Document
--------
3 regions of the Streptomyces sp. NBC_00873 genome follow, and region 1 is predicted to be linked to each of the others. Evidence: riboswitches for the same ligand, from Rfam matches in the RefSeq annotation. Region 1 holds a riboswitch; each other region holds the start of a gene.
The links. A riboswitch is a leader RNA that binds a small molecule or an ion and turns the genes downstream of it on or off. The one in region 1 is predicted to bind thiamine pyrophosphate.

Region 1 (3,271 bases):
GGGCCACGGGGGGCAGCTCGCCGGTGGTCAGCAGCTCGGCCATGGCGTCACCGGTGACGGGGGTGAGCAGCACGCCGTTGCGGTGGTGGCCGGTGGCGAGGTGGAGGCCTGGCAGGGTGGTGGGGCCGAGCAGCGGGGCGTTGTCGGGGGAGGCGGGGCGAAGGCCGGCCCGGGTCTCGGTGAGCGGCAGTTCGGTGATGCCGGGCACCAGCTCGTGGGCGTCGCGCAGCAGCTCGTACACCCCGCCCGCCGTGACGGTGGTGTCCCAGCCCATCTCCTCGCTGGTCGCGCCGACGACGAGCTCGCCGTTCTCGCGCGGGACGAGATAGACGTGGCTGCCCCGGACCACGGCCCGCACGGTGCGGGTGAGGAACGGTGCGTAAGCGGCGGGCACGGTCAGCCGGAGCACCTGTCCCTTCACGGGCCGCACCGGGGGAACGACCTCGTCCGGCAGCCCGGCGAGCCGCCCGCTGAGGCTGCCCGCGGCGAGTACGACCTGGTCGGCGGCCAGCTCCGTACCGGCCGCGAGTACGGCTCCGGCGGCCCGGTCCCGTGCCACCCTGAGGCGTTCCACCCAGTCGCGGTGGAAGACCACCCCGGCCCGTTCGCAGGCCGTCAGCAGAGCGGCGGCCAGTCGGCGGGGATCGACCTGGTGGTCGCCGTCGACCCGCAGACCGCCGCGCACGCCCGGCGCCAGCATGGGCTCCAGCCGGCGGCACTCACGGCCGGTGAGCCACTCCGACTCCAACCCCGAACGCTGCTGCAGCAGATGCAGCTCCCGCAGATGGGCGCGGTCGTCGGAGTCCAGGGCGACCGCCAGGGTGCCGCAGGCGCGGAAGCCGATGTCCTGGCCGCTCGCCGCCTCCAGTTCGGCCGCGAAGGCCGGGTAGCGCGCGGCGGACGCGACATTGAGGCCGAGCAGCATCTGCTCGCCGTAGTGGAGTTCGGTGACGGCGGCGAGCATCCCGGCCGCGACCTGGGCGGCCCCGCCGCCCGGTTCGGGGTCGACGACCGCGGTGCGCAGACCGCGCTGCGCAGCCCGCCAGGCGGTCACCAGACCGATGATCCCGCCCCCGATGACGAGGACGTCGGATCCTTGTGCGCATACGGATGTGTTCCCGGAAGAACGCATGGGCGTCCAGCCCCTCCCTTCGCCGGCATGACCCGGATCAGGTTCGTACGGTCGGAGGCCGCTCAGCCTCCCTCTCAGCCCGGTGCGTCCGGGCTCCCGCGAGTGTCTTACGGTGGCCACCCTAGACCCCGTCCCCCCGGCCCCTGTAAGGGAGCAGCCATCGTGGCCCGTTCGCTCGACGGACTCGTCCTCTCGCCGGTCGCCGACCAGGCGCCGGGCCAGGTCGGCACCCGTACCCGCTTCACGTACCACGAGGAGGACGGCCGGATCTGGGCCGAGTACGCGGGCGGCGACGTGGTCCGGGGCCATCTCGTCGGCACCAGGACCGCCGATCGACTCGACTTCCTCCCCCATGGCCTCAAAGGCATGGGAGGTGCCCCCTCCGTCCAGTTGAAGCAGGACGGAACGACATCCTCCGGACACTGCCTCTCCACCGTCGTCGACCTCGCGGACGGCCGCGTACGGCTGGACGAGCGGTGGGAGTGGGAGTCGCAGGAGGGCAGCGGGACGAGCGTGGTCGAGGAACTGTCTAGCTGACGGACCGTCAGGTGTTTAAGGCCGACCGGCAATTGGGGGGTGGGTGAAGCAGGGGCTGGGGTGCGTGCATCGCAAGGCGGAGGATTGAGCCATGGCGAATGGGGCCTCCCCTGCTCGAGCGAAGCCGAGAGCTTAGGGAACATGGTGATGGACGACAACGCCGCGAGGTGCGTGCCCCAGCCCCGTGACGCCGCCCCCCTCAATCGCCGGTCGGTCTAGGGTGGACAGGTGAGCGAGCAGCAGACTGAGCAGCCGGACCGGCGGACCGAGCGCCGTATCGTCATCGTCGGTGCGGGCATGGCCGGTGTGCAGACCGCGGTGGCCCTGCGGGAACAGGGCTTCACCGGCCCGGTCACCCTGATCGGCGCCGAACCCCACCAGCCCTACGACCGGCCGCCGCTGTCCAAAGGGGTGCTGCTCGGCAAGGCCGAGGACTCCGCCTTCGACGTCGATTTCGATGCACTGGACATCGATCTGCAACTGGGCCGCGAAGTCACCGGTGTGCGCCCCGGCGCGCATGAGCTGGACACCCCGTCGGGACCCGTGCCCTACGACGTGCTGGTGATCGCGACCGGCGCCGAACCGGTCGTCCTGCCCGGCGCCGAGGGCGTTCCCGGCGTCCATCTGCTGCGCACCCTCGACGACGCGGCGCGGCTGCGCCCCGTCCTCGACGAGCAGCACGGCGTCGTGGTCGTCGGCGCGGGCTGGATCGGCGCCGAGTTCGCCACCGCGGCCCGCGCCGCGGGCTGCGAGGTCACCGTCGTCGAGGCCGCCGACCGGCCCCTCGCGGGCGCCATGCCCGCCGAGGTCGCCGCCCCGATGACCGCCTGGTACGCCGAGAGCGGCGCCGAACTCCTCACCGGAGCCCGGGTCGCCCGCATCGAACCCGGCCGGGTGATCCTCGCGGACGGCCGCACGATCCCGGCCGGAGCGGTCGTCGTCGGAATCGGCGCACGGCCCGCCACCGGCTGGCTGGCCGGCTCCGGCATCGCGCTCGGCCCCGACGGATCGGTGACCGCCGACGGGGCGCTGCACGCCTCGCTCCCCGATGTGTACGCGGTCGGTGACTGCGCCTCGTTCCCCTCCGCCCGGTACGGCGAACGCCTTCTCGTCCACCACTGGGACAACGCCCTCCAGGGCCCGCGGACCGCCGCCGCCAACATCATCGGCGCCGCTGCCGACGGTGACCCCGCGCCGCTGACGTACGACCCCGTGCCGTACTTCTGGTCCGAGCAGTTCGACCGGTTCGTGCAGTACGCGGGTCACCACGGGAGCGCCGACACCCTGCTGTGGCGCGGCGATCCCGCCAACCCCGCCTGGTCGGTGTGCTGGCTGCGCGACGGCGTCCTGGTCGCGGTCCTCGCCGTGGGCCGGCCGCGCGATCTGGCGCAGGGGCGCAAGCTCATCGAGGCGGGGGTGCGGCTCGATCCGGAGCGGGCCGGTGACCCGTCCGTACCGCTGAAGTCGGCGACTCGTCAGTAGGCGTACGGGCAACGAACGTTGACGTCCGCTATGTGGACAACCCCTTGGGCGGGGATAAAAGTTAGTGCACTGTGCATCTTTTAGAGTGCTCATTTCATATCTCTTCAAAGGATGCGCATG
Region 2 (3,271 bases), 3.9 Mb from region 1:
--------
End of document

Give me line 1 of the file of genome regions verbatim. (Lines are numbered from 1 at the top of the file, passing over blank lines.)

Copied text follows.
3 regions of the Streptomyces sp. NBC_00873 genome follow, and region 1 is predicted to be linked to each of the others. Evidence: riboswitches for the same ligand, from Rfam matches in the RefSeq annotation. Region 1 holds a riboswitch; each other region holds the start of a gene.